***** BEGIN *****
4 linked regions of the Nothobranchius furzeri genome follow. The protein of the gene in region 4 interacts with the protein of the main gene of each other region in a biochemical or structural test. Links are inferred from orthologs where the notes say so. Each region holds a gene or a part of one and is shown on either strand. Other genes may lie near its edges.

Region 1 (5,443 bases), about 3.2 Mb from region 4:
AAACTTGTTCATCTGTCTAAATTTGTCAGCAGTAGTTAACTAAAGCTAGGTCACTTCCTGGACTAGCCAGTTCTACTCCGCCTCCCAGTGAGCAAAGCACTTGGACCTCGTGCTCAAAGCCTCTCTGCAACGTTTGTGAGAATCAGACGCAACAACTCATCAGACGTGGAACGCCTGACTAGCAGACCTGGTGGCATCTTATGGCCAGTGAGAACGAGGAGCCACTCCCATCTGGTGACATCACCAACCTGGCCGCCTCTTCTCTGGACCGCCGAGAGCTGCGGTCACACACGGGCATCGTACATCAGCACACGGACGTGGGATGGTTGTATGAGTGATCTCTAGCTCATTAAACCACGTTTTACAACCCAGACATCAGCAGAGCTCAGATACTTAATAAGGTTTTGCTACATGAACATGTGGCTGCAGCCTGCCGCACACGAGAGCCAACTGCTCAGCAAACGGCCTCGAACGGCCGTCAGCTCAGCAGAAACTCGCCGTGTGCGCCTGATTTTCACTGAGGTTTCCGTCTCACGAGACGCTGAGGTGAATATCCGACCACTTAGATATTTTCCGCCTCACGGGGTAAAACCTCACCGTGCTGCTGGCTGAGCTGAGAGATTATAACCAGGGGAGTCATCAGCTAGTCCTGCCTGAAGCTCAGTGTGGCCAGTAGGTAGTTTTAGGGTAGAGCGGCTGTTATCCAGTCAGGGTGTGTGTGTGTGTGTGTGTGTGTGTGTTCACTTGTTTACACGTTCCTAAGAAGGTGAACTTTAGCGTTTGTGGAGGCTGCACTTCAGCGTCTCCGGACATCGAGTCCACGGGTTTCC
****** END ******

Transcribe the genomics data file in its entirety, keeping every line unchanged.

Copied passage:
4 linked regions of the Nothobranchius furzeri genome follow. The protein of the gene in region 4 interacts with the protein of the main gene of each other region in a biochemical or structural test. Links are inferred from orthologs where the notes say so. Each region holds a gene or a part of one and is shown on either strand. Other genes may lie near its edges.

Region 1 (5,443 bases), about 3.2 Mb from region 4:
AAACTTGTTCATCTGTCTAAATTTGTCAGCAGTAGTTAACTAAAGCTAGGTCACTTCCTGGACTAGCCAGTTCTACTCCGCCTCCCAGTGAGCAAAGCACTTGGACCTCGTGCTCAAAGCCTCTCTGCAACGTTTGTGAGAATCAGACGCAACAACTCATCAGACGTGGAACGCCTGACTAGCAGACCTGGTGGCATCTTATGGCCAGTGAGAACGAGGAGCCACTCCCATCTGGTGACATCACCAACCTGGCCGCCTCTTCTCTGGACCGCCGAGAGCTGCGGTCACACACGGGCATCGTACATCAGCACACGGACGTGGGATGGTTGTATGAGTGATCTCTAGCTCATTAAACCACGTTTTACAACCCAGACATCAGCAGAGCTCAGATACTTAATAAGGTTTTGCTACATGAACATGTGGCTGCAGCCTGCCGCACACGAGAGCCAACTGCTCAGCAAACGGCCTCGAACGGCCGTCAGCTCAGCAGAAACTCGCCGTGTGCGCCTGATTTTCACTGAGGTTTCCGTCTCACGAGACGCTGAGGTGAATATCCGACCACTTAGATATTTTCCGCCTCACGGGGTAAAACCTCACCGTGCTGCTGGCTGAGCTGAGAGATTATAACCAGGGGAGTCATCAGCTAGTCCTGCCTGAAGCTCAGTGTGGCCAGTAGGTAGTTTTAGGGTAGAGCGGCTGTTATCCAGTCAGGGTGTGTGTGTGTGTGTGTGTGTGTGTGTTCACTTGTTTACACGTTCCTAAGAAGGTGAACTTTAGCGTTTGTGGAGGCTGCACTTCAGCGTCTCCGGACATCGAGTCCACGGGTTTCC